Whenever having the fossil resources at the electricity plants we (Dutch case) produce electricity out of these resources. At our very best we produce 440J electrical energy out of 1000J fossil energy entered. We loose 56% along the way at the plant. Before finding it’s final destination the electricity has to be transformed 3 times, resulting in 15% additional loss using the very best transformers available. And then it sill costs energy to have electricity travel it’s way trough the fine mazed distribution network to the end-user. Distribution in itself also means a loss between 5-15% depending on how far the electricity has to travel. We may conclude it is a highly inefficient model, since in the best case we loose 75% of our initial energy at the plant. Do note I’m only talking about the production and distribution to our homes and offices, not about the effort, pollution and loss that has to be made before starting to burn he fossil resources at the plants.

So we have a high tech, high cost, highly polluting, highly inefficient and a centralised organised energy model using resources that are running out while demand is growing every year –which makes prices going up even further- and we have a model that requires payments for services and profit for several owners in the chain, making it more costly by nature than without this ownership and needed services. Yet we stick to it. Why?

A reason may be that we are not in control, or tend to think we are not. We have no ownership. Another one may be we do not have a clear insight on costs of alternatives and that for the alternatives there is not yet a business model offered: who is to take responsibility for what at which cost and how will it be managed? So far nobody is asking and nobody is offering an alternative offering on a massive scale. One can have doubts waiting for the conventional energy suppliers to take the lead in proposing alternatives, mainly because it does not fit in their business model that follows the described centralised approach, following the ‘fossil way’.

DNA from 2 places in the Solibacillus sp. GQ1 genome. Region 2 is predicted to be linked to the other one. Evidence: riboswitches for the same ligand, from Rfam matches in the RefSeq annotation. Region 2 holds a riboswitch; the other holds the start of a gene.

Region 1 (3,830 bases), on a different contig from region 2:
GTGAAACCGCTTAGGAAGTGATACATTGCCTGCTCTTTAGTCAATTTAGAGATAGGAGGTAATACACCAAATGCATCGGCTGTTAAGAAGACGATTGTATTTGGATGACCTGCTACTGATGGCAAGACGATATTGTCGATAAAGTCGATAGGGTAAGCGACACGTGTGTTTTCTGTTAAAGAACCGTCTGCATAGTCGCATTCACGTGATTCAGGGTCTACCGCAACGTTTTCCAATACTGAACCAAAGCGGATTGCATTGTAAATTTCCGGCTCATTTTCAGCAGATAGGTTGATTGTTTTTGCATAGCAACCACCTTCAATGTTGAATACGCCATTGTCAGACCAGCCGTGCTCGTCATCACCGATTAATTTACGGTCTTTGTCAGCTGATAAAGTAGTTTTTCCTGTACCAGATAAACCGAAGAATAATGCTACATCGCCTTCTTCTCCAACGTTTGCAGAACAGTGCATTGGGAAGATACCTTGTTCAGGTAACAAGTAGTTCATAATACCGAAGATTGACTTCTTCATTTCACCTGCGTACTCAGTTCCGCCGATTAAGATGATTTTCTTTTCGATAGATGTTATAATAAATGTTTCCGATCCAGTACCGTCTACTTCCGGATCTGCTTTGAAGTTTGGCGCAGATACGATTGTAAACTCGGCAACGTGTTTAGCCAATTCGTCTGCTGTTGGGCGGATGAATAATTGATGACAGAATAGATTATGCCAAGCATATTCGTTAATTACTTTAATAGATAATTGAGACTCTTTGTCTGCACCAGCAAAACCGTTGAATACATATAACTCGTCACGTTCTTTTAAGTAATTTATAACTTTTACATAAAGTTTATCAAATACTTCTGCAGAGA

Nonetheless there are alternatives using a complete opposite model. Take wind and sun for example:

Instead of having a centralised ownership, production, responsibility and maintenance, an individual, or a small group of individuals, can be owner of a local installation. It is local, low tech, low maintenance and relatively has a low investement. The initial investment is more than the monthly energy bill, but over time cost less. Instead of using a limited amount of resources wind and sun are renewables for as long as the sun will shine. Instead of being polluting these sources are clean, having zero emission. Instead of having to drill for, transport, refine and distribute the resources, wind and sun are available for harvesting purposes everywhere and every day. Instead of having to pay for profit of suppliers paying for the resources, wind and sun can’t be owned by any one and are available for free. Instead of loosing 75% of the initial energy we loose 0 if we would live in a 12 Volt house, between 5-10% if we would live in a 220V house and up to 15% if we would share our energy in a grid with our neighbourhood: it is much more efficient. But who wants to talk about loss when there are no losers involved?